Jezebel

Sikivu Hutchinson

My first memory of attending a political protest was with my father, after a woman named Eulia Love was murdered by two Los Angeles Police Department (LAPD) officers in 1979 in South Central Los Angeles. Love was gunned down after allegedly threatening the officers with a butcher knife. The killing elicited a firestorm in the African American community, which was still reeling from the 1965 Watts Rebellion. What stood out for me as a child was the fact that this was a black woman victim, a mother, killed in cold blood at her own house. Home was supposed to be a safe space and a private sanctuary. It was what every proper, moral girl aspired to keep. In the white popular imagination, home was the maternal blur of Ozzie and Harriet reruns, the dayglow of the über-blond Brady Bunch, the toasty smell of Donna Reed’s oven. Home was supposed to be immune to outside forces; a preserve guarded by those that were sworn to protect and serve, like the strapping officers from L.A.’s finest who pumped several rounds into Love’s body as she lay on the ground.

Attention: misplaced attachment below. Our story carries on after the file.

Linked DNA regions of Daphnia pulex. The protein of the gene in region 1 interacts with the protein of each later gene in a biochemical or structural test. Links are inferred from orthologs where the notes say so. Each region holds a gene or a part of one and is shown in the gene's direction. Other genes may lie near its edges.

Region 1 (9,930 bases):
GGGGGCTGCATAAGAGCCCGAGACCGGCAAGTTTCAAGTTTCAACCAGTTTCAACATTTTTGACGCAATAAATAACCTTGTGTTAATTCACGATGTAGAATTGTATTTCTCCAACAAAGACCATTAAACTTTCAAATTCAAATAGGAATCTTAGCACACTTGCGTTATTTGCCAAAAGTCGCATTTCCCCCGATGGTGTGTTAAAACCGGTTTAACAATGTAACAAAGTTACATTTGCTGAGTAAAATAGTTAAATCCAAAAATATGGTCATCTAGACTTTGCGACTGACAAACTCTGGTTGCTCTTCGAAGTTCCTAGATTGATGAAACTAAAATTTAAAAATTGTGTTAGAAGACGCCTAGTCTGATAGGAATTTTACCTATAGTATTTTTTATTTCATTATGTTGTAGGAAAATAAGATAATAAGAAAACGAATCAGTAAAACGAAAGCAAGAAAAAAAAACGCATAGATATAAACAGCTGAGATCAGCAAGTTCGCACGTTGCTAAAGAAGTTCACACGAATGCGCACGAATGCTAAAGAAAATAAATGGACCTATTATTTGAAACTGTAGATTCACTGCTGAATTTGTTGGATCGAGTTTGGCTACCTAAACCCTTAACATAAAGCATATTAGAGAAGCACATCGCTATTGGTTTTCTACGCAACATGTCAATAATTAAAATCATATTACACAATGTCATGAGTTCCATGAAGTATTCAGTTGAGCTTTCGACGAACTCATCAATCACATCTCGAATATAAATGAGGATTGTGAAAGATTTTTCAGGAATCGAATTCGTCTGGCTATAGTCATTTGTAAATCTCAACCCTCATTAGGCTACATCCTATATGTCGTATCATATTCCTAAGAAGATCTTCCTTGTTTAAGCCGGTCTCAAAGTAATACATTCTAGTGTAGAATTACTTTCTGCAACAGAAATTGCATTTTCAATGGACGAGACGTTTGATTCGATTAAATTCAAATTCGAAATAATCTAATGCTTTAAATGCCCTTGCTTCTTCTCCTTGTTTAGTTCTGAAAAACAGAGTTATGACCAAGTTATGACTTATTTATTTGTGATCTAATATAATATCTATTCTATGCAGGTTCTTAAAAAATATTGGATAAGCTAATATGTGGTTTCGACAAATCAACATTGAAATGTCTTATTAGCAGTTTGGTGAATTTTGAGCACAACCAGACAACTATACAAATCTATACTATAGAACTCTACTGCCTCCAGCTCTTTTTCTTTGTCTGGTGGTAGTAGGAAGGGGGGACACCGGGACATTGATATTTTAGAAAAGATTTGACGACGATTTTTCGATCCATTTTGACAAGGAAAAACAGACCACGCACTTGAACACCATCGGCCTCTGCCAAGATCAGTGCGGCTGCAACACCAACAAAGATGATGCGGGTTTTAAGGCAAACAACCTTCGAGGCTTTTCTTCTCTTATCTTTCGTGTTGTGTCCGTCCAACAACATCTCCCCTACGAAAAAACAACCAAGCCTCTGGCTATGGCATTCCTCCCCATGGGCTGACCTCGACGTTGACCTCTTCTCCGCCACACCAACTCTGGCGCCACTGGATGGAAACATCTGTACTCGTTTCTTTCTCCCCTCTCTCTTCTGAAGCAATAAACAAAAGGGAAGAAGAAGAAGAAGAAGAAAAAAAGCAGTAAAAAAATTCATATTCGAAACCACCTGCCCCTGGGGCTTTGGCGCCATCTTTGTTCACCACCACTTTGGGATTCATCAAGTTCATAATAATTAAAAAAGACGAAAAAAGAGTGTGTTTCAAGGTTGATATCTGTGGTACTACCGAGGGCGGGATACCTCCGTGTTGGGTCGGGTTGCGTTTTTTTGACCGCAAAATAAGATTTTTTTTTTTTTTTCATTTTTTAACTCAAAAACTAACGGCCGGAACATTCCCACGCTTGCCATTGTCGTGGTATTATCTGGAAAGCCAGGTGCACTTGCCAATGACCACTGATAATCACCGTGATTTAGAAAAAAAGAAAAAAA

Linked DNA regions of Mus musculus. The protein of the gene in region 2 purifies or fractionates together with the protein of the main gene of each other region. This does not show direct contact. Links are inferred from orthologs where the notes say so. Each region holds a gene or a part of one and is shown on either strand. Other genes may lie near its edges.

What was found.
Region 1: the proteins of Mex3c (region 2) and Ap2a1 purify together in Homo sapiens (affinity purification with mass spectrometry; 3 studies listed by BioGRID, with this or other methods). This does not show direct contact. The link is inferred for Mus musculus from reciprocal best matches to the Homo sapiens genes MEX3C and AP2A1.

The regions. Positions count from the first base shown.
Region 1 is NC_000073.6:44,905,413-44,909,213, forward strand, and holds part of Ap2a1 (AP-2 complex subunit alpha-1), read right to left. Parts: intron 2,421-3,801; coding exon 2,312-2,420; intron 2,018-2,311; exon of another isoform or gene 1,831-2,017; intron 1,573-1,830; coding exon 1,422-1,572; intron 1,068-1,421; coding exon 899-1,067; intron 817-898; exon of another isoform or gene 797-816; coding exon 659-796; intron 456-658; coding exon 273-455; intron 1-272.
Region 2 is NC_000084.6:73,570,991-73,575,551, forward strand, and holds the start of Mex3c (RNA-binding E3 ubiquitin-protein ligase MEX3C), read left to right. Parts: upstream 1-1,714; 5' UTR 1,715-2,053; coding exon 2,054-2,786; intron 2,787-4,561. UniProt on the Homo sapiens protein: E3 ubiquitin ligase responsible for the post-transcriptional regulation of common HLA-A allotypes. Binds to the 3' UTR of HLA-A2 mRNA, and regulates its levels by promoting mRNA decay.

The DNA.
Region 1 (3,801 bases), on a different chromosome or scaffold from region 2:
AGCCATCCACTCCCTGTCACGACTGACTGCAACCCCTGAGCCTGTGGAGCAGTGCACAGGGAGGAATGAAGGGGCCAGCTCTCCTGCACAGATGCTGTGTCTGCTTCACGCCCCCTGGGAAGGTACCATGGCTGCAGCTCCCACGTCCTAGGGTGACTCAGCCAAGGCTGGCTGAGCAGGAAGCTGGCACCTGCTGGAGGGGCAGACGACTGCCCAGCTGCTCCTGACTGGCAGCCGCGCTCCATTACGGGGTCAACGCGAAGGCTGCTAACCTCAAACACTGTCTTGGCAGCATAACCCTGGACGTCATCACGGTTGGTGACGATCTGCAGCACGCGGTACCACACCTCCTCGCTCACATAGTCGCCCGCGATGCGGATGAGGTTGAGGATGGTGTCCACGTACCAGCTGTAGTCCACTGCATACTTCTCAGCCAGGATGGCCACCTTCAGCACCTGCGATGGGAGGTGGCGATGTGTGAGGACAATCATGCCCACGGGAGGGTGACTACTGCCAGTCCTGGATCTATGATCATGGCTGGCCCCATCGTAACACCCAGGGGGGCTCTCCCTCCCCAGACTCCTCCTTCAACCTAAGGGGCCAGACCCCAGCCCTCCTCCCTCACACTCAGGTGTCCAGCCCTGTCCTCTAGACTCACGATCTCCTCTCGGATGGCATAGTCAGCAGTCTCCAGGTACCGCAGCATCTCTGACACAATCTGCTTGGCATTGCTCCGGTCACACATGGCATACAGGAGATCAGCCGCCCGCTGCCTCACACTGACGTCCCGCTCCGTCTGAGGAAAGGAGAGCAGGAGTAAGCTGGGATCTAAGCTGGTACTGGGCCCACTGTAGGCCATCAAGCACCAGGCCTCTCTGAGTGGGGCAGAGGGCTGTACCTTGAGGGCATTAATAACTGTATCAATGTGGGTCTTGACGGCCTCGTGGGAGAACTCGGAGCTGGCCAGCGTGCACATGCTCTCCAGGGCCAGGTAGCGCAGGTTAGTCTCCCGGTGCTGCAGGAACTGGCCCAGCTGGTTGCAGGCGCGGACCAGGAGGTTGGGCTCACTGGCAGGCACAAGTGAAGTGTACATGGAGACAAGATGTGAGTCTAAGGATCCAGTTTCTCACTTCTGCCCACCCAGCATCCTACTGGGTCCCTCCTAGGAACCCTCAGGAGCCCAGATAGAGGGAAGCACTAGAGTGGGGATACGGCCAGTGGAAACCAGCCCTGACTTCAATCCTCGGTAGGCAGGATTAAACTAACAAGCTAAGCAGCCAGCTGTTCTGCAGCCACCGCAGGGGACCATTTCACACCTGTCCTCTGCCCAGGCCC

Love was killed on the watch of infamous LAPD Chief Darryl Gates, the Bull Connor of the Wild West. Gates used battering rams to ransack poor neighborhoods and once stated that blacks didn’t respond to chokeholds like “normal people.” Normal people meant white people, the gold standard for human biology, culture, and civilization. Guilty until proven innocent, black people weren’t normal because they didn’t have homes, families, or children worth protecting.

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